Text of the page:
Wednesday, September 30, 2009
Barry's an early favorite in the 100m Backpedal and the Under-The-Bus Crony Toss.
No word on who his partner will be in the new Synchronized Obfuscating event, which will be exhibition-only at this Olympics, but may become a medal sport in the future.
(H/T to Robb Allen.)
After last night's Roseholme Cottage Key Drama, I headed out after breakfast this morning and pedaled up to Broad Ripple Ave., where I had an excellent customer service experience at Broad Ripple Lock Service. Compared to Captain Surly at the big box store, who gave us an only quasi-functional key and a great big side of attitude for the low, low price of almost four bucks, BRLS provided service with a smile and whipped out a pair of fresh copies that each work better than the original for just two bucks a piece. In return, they get this unsolicited testimonial for free.
See? It pays to be nice to your customers.
His previous book, Patriots..., has been described as a "survival manual disguised as a novel", and this is the accompanying manual, sans novel.
It's very well organized and focuses on plenty of seemingly mundane and practical things, like food, medicine, communications, dealing with neighbors and forming strong communities, unlike a lot of other "survival manuals" that are five chapters of gun wanking sandwiched between an introduction, two pages about beef jerky and astronaut ice cream, and the index. (Incidentally, my roomie, super radio alpha geekette extraordinaire, found no major nitpicks in the section on communications...)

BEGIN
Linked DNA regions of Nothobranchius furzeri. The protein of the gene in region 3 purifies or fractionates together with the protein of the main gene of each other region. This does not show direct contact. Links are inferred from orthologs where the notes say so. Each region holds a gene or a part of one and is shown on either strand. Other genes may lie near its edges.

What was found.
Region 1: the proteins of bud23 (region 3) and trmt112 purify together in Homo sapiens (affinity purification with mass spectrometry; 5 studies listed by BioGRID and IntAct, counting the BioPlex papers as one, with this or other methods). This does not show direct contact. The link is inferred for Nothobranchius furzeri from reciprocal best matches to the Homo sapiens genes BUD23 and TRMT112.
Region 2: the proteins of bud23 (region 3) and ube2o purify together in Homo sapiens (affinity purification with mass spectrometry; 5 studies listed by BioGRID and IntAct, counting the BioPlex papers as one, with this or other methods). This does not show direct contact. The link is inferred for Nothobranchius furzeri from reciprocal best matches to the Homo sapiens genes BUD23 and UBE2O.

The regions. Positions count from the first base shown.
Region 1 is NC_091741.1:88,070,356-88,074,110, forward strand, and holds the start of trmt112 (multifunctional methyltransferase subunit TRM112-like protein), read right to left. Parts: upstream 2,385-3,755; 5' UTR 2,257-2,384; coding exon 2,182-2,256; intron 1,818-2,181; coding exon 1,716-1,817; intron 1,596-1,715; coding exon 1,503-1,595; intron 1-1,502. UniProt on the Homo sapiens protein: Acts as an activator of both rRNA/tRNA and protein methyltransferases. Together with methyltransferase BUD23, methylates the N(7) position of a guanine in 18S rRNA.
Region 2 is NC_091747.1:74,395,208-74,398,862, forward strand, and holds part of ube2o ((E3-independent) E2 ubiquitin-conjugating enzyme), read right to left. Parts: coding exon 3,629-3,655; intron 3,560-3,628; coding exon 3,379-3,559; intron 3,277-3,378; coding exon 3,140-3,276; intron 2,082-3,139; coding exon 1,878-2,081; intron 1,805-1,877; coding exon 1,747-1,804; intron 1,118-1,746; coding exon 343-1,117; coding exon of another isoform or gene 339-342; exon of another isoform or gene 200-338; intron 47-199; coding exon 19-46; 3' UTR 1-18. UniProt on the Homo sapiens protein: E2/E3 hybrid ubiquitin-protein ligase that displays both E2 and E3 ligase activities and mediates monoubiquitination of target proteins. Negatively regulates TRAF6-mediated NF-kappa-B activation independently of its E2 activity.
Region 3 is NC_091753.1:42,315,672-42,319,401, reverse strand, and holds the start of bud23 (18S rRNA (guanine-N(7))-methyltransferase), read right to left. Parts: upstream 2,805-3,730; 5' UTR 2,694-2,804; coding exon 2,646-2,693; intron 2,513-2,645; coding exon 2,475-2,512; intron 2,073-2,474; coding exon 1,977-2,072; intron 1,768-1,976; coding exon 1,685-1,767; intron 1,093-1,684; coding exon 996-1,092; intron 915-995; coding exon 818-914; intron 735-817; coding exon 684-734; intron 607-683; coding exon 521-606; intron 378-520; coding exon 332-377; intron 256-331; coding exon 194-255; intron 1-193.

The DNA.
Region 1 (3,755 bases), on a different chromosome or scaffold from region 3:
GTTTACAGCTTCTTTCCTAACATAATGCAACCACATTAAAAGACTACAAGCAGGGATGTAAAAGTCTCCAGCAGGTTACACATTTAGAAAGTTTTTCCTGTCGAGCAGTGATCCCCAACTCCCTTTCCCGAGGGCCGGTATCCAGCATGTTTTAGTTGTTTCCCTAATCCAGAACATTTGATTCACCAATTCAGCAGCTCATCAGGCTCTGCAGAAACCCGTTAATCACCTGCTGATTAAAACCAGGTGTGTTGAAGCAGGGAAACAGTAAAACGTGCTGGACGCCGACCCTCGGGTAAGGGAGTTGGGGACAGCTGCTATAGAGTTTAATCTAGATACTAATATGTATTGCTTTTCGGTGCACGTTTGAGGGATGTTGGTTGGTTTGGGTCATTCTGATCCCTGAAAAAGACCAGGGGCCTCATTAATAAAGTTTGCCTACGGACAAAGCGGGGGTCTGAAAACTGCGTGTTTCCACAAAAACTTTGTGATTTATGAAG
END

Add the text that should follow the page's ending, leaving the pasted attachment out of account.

Remember: Preparedness isn't just about being prepared for Armageddon, it's about being prepared for almost anything: blizzard, blackout, hurricane, job layoff... This book is an excellent look at the proper mindset and preparations for being ready for life's curve balls. Get your copy today!
And lor' bless the lowly LED: Before they became cheap and plentiful, you needed a dynamo on the bike, because a light any brighter than a half-dead firefly would suck the copper right out of a battery in about an hour.
I know this sounds silly to those of you who have only two thumbs, but I was inordinately happy when I got both lights mounted and functioning on my bicycle yesterday, and even after pedaling like mad up and down the rutted gravel alley, they remained attached and pointed in the proper direction. I rode to Fresh Market with roomie last night in two-tone, strobing splendor...